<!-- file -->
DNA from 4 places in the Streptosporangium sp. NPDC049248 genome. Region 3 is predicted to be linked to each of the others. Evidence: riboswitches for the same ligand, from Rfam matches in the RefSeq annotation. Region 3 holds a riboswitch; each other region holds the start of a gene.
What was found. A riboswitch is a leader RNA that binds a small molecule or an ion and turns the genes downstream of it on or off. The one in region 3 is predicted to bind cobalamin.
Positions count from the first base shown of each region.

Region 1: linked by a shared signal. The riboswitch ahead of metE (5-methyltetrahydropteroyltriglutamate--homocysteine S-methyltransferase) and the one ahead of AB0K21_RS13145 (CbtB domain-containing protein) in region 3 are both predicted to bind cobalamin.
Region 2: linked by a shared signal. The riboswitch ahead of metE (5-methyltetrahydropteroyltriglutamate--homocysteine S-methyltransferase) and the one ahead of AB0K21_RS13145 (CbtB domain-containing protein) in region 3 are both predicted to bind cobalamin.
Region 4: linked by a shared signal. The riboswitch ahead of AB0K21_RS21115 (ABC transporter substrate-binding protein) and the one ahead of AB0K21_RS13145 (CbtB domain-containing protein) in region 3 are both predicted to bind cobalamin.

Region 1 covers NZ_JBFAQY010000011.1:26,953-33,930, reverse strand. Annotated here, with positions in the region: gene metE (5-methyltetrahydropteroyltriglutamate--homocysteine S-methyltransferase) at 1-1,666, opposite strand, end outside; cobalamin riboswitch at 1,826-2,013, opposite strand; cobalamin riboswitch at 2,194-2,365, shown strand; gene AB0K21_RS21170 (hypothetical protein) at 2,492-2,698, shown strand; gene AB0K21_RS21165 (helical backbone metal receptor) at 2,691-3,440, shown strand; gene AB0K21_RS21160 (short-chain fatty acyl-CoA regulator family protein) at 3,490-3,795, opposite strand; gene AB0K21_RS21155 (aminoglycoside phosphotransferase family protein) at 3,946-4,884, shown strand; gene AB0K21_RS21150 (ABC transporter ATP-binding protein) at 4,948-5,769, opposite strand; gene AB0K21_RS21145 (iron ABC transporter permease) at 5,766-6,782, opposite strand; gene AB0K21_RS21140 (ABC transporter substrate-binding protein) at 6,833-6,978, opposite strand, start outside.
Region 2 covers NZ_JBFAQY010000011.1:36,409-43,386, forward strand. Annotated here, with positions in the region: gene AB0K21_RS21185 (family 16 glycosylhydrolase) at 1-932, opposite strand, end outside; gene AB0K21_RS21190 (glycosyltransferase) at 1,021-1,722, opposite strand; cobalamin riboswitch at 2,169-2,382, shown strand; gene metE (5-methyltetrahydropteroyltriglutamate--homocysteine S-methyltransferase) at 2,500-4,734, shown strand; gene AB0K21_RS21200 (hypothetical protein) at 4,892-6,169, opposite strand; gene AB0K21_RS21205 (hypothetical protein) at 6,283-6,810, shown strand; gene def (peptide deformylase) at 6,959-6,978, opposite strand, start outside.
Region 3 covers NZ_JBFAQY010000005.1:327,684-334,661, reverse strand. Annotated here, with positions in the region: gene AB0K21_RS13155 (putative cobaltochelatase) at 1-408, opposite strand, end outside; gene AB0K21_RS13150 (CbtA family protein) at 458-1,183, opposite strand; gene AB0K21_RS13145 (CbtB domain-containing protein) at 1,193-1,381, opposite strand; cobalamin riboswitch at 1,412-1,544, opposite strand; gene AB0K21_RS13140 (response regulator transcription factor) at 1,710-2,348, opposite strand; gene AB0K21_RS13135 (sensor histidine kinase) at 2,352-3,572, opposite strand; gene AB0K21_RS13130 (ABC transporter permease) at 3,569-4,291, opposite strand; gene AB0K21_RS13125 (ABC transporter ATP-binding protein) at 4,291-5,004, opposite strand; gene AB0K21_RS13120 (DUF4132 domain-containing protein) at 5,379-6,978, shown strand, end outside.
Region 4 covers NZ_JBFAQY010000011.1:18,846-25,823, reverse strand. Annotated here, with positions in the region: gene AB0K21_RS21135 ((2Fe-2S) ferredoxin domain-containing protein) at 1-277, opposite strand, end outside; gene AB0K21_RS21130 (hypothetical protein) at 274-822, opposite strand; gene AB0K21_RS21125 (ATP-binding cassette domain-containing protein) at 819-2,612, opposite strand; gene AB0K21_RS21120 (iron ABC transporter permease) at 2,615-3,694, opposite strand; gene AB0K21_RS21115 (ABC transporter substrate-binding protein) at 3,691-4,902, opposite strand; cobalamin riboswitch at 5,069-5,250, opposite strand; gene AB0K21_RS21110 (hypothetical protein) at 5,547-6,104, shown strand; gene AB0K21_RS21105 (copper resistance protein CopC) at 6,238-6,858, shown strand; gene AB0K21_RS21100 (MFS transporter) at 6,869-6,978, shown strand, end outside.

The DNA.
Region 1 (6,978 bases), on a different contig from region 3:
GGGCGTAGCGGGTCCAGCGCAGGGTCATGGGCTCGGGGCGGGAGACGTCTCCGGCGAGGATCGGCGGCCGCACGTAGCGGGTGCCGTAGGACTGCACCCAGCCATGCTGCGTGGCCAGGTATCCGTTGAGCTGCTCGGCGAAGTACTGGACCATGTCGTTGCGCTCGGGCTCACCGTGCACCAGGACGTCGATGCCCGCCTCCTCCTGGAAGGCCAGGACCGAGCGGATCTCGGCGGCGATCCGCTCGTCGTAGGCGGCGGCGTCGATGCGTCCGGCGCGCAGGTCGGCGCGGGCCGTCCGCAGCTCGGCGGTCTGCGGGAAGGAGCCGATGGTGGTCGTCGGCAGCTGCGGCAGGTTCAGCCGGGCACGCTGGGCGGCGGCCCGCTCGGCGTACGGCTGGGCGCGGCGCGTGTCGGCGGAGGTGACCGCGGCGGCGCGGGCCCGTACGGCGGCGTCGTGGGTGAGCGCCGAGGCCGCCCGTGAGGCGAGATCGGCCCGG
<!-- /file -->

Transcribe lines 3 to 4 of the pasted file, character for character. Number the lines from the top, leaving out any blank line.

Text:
Positions count from the first base shown of each region.

Region 1: linked by a shared signal. The riboswitch ahead of metE (5-methyltetrahydropteroyltriglutamate--homocysteine S-methyltransferase) and the one ahead of AB0K21_RS13145 (CbtB domain-containing protein) in region 3 are both predicted to bind cobalamin.